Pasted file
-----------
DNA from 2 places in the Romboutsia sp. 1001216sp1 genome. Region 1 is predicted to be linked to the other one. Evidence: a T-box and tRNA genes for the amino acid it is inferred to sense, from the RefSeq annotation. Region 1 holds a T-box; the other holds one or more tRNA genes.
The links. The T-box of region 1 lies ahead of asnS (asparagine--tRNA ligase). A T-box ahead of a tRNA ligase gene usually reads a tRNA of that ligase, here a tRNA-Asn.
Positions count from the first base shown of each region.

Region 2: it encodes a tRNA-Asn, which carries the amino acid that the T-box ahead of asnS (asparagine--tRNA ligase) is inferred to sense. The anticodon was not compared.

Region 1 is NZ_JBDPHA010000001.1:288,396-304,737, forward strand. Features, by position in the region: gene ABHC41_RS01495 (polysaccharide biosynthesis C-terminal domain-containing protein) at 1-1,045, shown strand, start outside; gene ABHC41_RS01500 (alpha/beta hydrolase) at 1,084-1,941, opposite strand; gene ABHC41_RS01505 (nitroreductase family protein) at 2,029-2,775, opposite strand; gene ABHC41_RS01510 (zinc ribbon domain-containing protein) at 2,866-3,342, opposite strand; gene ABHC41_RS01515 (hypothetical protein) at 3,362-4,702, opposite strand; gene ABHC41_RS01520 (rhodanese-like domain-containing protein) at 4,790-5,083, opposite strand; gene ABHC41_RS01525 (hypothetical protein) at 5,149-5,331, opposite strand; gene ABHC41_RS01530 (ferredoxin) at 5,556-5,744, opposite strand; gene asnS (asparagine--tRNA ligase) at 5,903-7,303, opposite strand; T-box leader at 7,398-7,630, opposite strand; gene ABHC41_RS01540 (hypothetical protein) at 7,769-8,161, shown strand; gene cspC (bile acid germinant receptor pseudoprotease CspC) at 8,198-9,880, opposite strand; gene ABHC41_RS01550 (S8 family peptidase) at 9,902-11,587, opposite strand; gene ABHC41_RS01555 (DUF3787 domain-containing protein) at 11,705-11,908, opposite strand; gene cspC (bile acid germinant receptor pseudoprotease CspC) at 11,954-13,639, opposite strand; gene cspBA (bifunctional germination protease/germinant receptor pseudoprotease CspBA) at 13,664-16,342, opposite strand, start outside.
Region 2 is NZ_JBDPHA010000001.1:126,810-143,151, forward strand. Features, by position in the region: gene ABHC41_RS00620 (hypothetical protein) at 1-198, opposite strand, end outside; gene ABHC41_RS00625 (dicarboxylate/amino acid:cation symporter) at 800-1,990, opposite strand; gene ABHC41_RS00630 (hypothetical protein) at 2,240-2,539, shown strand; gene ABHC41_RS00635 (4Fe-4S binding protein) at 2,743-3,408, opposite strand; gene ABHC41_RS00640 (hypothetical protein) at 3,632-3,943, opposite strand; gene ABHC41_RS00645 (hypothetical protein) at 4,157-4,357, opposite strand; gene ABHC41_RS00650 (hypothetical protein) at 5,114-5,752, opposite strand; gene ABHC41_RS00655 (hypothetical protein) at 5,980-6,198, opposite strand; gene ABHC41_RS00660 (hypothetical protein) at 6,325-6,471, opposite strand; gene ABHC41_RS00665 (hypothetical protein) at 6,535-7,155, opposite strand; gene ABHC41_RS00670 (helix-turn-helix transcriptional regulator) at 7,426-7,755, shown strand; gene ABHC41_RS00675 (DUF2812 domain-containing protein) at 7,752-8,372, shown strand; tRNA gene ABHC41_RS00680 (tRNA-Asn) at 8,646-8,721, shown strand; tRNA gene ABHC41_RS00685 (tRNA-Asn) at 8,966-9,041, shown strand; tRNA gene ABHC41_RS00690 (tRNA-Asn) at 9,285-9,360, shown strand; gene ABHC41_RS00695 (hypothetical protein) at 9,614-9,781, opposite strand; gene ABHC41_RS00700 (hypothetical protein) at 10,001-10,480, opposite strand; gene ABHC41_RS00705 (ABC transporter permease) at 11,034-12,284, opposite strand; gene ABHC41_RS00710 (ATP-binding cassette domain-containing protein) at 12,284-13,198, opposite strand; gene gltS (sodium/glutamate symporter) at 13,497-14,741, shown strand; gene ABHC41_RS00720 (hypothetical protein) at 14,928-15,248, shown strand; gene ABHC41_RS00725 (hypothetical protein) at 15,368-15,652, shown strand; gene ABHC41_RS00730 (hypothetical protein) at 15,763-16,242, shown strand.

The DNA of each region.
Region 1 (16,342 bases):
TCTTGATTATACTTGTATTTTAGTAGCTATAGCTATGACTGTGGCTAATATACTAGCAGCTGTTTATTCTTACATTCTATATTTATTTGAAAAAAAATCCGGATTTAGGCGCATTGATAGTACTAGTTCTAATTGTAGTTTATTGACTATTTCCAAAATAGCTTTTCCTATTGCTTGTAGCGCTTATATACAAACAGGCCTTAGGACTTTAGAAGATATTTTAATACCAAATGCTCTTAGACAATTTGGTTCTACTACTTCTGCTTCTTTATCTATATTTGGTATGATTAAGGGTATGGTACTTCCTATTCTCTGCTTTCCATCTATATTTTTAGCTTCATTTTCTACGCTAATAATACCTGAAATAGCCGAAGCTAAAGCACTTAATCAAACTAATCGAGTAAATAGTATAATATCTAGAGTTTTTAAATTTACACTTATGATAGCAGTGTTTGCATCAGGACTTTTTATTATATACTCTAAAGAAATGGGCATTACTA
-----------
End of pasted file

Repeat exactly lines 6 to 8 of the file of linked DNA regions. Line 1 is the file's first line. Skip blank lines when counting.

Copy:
Region 2 is NZ_JBDPHA010000001.1:126,810-143,151, forward strand. Features, by position in the region: gene ABHC41_RS00620 (hypothetical protein) at 1-198, opposite strand, end outside; gene ABHC41_RS00625 (dicarboxylate/amino acid:cation symporter) at 800-1,990, opposite strand; gene ABHC41_RS00630 (hypothetical protein) at 2,240-2,539, shown strand; gene ABHC41_RS00635 (4Fe-4S binding protein) at 2,743-3,408, opposite strand; gene ABHC41_RS00640 (hypothetical protein) at 3,632-3,943, opposite strand; gene ABHC41_RS00645 (hypothetical protein) at 4,157-4,357, opposite strand; gene ABHC41_RS00650 (hypothetical protein) at 5,114-5,752, opposite strand; gene ABHC41_RS00655 (hypothetical protein) at 5,980-6,198, opposite strand; gene ABHC41_RS00660 (hypothetical protein) at 6,325-6,471, opposite strand; gene ABHC41_RS00665 (hypothetical protein) at 6,535-7,155, opposite strand; gene ABHC41_RS00670 (helix-turn-helix transcriptional regulator) at 7,426-7,755, shown strand; gene ABHC41_RS00675 (DUF2812 domain-containing protein) at 7,752-8,372, shown strand; tRNA gene ABHC41_RS00680 (tRNA-Asn) at 8,646-8,721, shown strand; tRNA gene ABHC41_RS00685 (tRNA-Asn) at 8,966-9,041, shown strand; tRNA gene ABHC41_RS00690 (tRNA-Asn) at 9,285-9,360, shown strand; gene ABHC41_RS00695 (hypothetical protein) at 9,614-9,781, opposite strand; gene ABHC41_RS00700 (hypothetical protein) at 10,001-10,480, opposite strand; gene ABHC41_RS00705 (ABC transporter permease) at 11,034-12,284, opposite strand; gene ABHC41_RS00710 (ATP-binding cassette domain-containing protein) at 12,284-13,198, opposite strand; gene gltS (sodium/glutamate symporter) at 13,497-14,741, shown strand; gene ABHC41_RS00720 (hypothetical protein) at 14,928-15,248, shown strand; gene ABHC41_RS00725 (hypothetical protein) at 15,368-15,652, shown strand; gene ABHC41_RS00730 (hypothetical protein) at 15,763-16,242, shown strand.

The DNA of each region.
Region 1 (16,342 bases):